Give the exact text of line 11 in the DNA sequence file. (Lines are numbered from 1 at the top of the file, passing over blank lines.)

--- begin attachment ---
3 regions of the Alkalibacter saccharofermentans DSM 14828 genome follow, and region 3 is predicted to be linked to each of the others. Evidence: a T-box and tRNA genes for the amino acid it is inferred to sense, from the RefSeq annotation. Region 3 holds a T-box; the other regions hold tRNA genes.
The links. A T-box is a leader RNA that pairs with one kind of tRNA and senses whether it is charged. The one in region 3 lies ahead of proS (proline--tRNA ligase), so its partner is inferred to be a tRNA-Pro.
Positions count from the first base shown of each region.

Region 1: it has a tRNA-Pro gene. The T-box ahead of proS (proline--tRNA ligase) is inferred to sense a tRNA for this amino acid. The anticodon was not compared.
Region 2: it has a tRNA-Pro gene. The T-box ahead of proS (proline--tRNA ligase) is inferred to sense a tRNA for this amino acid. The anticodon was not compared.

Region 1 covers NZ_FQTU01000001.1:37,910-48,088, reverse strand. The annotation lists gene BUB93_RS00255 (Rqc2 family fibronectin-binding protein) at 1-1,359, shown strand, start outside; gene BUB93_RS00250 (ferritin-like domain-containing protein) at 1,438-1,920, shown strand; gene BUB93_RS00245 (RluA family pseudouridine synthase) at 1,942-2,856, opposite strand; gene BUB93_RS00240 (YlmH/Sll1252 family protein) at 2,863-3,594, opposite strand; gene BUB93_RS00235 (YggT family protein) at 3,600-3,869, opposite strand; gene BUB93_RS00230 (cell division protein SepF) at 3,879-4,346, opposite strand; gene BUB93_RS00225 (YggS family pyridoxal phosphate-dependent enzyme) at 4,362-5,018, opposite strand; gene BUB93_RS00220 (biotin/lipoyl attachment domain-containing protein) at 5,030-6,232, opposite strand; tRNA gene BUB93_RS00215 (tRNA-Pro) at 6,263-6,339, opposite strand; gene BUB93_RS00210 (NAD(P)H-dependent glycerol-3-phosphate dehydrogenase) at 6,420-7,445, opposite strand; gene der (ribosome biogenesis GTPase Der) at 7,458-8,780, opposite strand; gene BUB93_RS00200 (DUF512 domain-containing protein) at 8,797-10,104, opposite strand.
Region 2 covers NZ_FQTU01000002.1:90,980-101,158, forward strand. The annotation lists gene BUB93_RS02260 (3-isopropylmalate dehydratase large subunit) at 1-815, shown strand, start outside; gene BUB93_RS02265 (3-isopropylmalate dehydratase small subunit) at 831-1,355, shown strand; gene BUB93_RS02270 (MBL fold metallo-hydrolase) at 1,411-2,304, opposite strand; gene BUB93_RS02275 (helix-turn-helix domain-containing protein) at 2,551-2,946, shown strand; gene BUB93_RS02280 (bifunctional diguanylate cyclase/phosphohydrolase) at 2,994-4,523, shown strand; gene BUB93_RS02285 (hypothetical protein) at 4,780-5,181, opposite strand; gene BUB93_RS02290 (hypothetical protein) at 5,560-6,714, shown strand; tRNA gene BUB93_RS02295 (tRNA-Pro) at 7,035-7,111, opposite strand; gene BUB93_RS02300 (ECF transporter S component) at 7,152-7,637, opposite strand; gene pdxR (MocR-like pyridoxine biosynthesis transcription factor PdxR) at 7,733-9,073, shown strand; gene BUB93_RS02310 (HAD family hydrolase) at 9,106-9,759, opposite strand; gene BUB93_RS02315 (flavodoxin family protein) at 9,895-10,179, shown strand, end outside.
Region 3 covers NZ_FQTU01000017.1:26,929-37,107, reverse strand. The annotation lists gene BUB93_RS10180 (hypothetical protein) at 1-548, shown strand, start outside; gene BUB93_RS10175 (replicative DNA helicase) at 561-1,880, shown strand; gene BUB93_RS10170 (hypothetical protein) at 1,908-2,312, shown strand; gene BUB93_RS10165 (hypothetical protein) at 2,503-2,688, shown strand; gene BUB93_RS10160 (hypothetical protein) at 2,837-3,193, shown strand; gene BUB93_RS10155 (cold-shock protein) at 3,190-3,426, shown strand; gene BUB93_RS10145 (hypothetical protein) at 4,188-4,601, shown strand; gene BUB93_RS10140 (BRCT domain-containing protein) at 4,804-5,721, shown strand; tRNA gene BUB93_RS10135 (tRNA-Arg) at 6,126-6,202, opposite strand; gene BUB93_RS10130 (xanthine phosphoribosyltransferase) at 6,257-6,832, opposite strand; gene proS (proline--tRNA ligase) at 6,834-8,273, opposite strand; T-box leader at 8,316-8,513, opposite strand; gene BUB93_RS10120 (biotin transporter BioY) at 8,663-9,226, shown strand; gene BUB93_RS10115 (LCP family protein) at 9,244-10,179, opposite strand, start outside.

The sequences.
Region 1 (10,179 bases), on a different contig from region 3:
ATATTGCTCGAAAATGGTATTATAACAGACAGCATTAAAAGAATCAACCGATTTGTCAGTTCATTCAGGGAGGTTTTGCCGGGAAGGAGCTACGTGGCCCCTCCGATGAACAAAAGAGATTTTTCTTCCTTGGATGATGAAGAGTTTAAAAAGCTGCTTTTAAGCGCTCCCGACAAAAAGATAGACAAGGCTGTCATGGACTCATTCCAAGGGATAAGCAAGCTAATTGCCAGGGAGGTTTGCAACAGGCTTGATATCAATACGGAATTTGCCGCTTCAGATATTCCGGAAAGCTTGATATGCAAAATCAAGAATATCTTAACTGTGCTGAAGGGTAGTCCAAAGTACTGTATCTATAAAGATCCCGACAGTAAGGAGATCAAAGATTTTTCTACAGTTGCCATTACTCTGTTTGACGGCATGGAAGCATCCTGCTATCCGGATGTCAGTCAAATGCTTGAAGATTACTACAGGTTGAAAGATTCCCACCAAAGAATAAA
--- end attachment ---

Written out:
ATATTGCTCGAAAATGGTATTATAACAGACAGCATTAAAAGAATCAACCGATTTGTCAGTTCATTCAGGGAGGTTTTGCCGGGAAGGAGCTACGTGGCCCCTCCGATGAACAAAAGAGATTTTTCTTCCTTGGATGATGAAGAGTTTAAAAAGCTGCTTTTAAGCGCTCCCGACAAAAAGATAGACAAGGCTGTCATGGACTCATTCCAAGGGATAAGCAAGCTAATTGCCAGGGAGGTTTGCAACAGGCTTGATATCAATACGGAATTTGCCGCTTCAGATATTCCGGAAAGCTTGATATGCAAAATCAAGAATATCTTAACTGTGCTGAAGGGTAGTCCAAAGTACTGTATCTATAAAGATCCCGACAGTAAGGAGATCAAAGATTTTTCTACAGTTGCCATTACTCTGTTTGACGGCATGGAAGCATCCTGCTATCCGGATGTCAGTCAAATGCTTGAAGATTACTACAGGTTGAAAGATTCCCACCAAAGAATAAA